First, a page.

Solomon's Treasure Island

Solomon's Treasure Island

The country of Sri Lanka, formerly known as Ceylon, is a tropical island about the size of Ireland. One of the unique features of the country is that it sits on an immense treasure. Gem—quality minerals can be found almost anywhere on the island. In fact, Sri Lanka is in the top rank of countries that produce gemstones, particularly rubies and sapphires. The temptation to dig is always present but must be restrained.

No one may mine in Sri Lanka without obtaining a permit from the State Gem Corporation. This governmental agency regulates all aspects of the trade, from mining to cutting and from land auctions to exports. The agency is extremely conservative and is reluctant to issue permits to mine, even in one's own backyard. Without the permit, digging for gems is strictly illegal.

Rags—to—riches stories of incredible discoveries abound, and occasionally they are true.

A few years ago the world's third—largest sapphire was unearthed; it became the priceless 362—carat Star of Lanka.

In 1984, in the district of Ratnapura, a poor farmer somehow managed to secure a permit to mine on his land. In a single season he found more than $200,000 worth of gemstones, which is an enormous sum in a country where the average income is about $200 per year. It comes as no surprise to learn that he has permanently given up farming for a living.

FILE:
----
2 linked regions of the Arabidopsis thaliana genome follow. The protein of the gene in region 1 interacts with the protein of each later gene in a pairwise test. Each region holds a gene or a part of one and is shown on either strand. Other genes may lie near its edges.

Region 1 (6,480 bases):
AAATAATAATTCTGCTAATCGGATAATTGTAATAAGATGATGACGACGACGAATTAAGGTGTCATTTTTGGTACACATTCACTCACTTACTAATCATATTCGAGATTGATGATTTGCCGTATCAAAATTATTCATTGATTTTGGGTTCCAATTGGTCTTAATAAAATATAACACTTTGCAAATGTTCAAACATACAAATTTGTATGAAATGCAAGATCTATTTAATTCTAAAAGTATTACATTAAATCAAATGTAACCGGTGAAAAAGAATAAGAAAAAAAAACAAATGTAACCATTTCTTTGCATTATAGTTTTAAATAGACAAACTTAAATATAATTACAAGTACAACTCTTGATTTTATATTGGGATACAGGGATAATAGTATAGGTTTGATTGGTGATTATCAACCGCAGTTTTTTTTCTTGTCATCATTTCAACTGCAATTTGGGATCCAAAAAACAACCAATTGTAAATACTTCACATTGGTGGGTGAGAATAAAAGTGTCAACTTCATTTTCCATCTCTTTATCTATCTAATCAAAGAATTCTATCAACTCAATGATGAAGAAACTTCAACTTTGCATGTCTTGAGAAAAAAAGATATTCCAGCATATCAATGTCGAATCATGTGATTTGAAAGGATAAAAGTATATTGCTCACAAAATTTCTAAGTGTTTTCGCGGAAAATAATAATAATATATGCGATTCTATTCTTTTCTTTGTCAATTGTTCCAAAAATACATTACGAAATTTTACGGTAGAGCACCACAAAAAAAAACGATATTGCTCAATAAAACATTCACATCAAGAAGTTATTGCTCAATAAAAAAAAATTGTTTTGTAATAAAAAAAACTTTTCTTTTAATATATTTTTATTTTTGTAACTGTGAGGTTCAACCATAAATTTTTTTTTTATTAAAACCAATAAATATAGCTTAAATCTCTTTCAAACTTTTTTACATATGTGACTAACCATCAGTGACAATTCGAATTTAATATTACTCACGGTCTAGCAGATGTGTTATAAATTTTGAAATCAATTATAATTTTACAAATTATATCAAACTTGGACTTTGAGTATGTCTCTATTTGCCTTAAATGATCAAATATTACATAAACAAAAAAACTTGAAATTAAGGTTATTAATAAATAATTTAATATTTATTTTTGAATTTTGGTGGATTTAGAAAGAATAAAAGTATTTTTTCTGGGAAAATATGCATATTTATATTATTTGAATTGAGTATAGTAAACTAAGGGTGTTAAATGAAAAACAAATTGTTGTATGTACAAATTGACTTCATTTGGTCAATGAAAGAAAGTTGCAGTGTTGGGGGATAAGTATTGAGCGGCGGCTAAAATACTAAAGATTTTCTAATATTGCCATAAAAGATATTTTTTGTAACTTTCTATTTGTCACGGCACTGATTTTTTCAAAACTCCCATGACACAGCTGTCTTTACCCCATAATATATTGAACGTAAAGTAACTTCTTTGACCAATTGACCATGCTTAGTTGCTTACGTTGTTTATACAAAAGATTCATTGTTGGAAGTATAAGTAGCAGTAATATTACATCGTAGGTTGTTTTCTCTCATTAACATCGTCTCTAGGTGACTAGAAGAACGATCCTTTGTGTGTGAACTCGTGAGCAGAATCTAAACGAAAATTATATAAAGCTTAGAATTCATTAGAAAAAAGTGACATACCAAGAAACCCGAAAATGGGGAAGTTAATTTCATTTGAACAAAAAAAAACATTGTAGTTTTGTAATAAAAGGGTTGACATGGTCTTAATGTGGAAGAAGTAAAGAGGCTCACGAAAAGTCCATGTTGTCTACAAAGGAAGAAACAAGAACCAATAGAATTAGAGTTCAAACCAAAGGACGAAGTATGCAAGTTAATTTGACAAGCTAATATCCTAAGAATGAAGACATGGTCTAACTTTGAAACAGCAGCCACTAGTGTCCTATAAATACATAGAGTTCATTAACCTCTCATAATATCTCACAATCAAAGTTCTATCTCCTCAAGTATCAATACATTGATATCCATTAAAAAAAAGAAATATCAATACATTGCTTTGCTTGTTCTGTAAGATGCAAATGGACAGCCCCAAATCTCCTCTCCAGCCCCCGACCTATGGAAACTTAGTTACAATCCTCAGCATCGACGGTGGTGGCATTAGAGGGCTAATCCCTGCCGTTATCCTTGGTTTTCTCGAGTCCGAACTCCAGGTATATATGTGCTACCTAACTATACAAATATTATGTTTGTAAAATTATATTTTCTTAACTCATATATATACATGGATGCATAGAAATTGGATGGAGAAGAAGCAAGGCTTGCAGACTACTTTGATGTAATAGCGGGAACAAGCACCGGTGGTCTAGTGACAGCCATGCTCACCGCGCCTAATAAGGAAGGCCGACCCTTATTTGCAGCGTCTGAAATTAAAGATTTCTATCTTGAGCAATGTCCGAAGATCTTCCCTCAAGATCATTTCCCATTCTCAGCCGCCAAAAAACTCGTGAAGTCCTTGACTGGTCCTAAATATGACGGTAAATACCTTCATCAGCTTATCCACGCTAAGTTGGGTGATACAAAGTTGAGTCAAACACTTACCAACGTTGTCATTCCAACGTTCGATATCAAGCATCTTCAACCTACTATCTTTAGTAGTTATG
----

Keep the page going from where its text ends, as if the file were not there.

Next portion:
In the same year another major discovery was made. A mineral scout for a well—known mining company was out for a short stroll one day. While passing a waterhole he happened to notice a woman bathing in a stream. She was scrubbing herself vigorously with a large blue scrubbing stone. Thinking the man to be a "peeping Tom," she was quite annoyed until she realized that he merely wanted to buy her scrubbing stone. She sold it to him for 2,000 rupees, about $135. She found out later that the man had sold it for over $16,000; it was a pure blue sapphire!

The bathing lady, aware that her land was well supplied with this type of "scrubbing" stone, dedicated herself to the task of obtaining a mining permit and was successful. Today she ranks among the millionaires of Sri Lanka. Undoubtedly she now bathes in any one of her many private bathtubs.

Perhaps it is fortunate that the government imposes such rigid restrictions on mining. Sri Lanka is so incredibly rich in gemstones that unrestrained mining could result in flooding the world markets. This would reduce the economic value of gems such as rubies and sapphires far below their absolute value as stones of infinite beauty and finite quantity.

From the book: 
Our Fascinating Earth